Franchises more than a fad

DURING the past two decades, South-East Asia has attracted numerous foreign franchises because its growing economies led to the emergence of a rising affluent middle class in a region with more than half of the world’s population. China alone comprised nearly one quarter of the world’s population and is perhaps the most under-retailed country in the world.

Today, the ubiquitous presence of US fast-food chains in Asia stand as testimony to the success of international franchising in this region.

Their success has encouraged franchises from other parts of the world –Australia, the UK, Italy and Germany – to explore opportunities in the region. Several Australian franchises such as Dome Coffee, Dymocks Bookstore, Wendy’s Ice-cream and Video Ezy are enjoying considerable success in Asia.

When Western fast food chains first entered Asian markets, many sceptics argued that Asians would never develop a taste for hamburgers and pizzas, and that their presence would only be a passing fad. Such arguments were unfounded. Western fast food outlets like those of McDonald’s, KFC and Pizza Hut are now familiar sights in major cities such as Singapore, Hong Kong and Kuala Lumpur.

So what are the keys to success for an Australian franchiser in Asia? After recently completing research into the area, I found there to be six key factors.

p Distance management involves possession or acquisition of resources and capabilities to manage international operations.

p Contractual enforcement involves the ability of the franchiser to dictate the franchisees in following the business format and preventing franchisees from hijacking the brand.

p Cultural adaptability is the ability of the franchiser to adapt the business format successfully to suit local market needs.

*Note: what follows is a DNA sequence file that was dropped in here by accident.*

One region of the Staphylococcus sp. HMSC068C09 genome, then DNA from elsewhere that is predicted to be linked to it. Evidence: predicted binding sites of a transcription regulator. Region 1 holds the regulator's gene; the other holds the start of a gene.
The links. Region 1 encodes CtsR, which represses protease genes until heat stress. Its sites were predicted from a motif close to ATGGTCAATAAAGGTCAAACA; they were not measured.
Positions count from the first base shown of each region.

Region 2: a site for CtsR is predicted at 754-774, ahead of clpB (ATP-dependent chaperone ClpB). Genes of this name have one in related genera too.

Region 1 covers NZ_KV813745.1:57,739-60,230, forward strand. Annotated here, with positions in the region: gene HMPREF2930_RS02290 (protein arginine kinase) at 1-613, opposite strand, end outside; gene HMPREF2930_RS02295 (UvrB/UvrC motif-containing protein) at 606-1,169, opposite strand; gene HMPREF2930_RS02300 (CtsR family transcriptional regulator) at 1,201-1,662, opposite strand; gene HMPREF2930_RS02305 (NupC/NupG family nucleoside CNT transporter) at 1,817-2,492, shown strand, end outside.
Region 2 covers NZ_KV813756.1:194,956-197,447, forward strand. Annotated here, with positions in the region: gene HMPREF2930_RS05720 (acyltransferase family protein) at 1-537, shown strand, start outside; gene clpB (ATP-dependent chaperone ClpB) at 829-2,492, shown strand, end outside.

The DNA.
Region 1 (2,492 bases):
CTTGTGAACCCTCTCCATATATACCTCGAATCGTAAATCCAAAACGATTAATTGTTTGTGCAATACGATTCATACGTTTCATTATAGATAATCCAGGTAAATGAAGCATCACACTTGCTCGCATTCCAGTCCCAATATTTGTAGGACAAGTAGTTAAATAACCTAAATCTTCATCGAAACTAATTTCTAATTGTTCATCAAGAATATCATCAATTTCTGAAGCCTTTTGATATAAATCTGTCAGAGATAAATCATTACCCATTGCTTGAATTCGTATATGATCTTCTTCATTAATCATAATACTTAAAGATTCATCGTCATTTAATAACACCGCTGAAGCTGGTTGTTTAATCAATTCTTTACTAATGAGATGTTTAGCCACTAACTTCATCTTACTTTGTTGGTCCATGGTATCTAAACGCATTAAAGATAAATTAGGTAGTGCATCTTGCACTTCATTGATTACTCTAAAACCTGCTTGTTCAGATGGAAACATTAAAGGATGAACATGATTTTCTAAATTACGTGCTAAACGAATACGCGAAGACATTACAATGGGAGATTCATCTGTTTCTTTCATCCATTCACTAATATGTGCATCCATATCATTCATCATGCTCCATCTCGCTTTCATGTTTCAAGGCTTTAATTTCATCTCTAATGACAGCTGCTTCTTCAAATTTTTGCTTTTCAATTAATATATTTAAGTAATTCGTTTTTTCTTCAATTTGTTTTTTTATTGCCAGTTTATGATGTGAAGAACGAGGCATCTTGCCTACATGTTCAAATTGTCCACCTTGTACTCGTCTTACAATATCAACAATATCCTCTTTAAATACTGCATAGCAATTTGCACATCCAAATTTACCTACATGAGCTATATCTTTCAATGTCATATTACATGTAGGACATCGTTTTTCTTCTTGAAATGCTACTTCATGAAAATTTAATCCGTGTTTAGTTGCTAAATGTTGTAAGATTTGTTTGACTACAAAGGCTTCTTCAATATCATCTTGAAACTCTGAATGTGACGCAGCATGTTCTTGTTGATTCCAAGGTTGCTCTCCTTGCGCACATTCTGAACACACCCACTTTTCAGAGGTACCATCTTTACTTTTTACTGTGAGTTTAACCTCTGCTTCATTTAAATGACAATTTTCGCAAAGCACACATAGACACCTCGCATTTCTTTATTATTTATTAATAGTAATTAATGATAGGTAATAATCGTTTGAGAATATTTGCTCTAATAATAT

p Host country risk management is the capability to effectively evaluate and manage the risk of operating in the overseas market.

p Marketing approach is the capability to effectively enter the overseas market and position the brand in the foreign market to achieve a competitive advantage.

p Partnership management is the capability to recruit the right partners and develop meaningful long-term relationships with your partners in Asia.

Rapid industrialisation, urbanisation and Westernisation in Asia present tremendous opportunities for Australian firms.

However, companies will be destined to fail if they manage their Asian partners and apply marketing concepts in Asia with a distinctively Western perspective. It is critical that Australian firms carefully consider these six critical success factors, which are culture sensitive, when franchising in Asia. So, do you reckon Chiko rolls would be a ripper in Asia?

Add your comment

BNIQ sponsored byECU School of Business and Law


6th-Australian Institute of Management WA20,000
7th-Murdoch University16,584
8th-South Regional TAFE10,549
9th-Central Regional TAFE10,000
10th-The University of Notre Dame Australia6,708
47 tertiary education & training providers ranked by total number of students in WA

Number of Employees

BNiQ Disclaimer